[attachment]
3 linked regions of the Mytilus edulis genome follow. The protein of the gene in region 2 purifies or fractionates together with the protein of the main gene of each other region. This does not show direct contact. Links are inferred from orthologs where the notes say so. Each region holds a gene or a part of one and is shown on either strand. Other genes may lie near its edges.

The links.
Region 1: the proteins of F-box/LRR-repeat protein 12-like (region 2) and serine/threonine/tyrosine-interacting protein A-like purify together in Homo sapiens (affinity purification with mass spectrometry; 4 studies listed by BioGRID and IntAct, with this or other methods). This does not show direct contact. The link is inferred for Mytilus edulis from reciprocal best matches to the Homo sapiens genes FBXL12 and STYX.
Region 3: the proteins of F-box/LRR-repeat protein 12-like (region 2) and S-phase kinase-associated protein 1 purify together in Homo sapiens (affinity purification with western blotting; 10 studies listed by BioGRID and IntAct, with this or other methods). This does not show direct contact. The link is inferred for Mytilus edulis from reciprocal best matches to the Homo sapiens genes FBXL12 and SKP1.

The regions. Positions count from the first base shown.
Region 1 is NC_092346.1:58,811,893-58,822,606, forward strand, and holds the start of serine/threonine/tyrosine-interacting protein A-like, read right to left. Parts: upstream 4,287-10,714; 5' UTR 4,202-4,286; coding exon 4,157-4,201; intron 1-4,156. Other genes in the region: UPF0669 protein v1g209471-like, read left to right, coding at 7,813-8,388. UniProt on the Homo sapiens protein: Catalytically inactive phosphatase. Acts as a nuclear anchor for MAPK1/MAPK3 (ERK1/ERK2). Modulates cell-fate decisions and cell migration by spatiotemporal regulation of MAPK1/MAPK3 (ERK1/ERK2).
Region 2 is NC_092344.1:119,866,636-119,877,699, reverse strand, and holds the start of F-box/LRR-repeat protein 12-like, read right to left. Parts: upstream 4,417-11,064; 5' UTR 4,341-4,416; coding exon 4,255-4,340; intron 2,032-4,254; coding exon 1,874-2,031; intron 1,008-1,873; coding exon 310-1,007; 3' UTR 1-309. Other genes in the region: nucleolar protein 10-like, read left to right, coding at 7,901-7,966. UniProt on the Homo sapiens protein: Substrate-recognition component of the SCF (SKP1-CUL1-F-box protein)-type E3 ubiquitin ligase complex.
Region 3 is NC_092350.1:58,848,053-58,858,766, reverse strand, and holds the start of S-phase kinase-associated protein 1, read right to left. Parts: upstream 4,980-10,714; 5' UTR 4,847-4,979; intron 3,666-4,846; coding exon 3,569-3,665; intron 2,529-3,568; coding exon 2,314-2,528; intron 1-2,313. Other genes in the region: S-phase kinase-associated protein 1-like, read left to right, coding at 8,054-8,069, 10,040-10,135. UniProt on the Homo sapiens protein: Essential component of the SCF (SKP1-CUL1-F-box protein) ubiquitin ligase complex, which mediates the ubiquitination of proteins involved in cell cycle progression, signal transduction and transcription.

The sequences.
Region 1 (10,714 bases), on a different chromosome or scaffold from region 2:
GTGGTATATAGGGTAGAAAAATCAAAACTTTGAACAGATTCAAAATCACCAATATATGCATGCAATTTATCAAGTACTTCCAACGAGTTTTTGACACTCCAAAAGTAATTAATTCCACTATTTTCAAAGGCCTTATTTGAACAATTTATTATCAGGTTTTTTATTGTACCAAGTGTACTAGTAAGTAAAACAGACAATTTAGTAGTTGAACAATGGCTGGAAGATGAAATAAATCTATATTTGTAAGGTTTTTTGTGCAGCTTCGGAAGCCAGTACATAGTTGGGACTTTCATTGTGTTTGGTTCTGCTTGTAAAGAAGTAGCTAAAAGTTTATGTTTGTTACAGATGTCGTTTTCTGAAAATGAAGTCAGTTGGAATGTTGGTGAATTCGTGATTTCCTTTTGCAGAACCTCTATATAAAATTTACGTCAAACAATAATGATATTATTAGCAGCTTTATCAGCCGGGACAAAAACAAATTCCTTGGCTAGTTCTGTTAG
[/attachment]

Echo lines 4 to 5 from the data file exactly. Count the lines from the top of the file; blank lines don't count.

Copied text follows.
Region 3: the proteins of F-box/LRR-repeat protein 12-like (region 2) and S-phase kinase-associated protein 1 purify together in Homo sapiens (affinity purification with western blotting; 10 studies listed by BioGRID and IntAct, with this or other methods). This does not show direct contact. The link is inferred for Mytilus edulis from reciprocal best matches to the Homo sapiens genes FBXL12 and SKP1.

The regions. Positions count from the first base shown.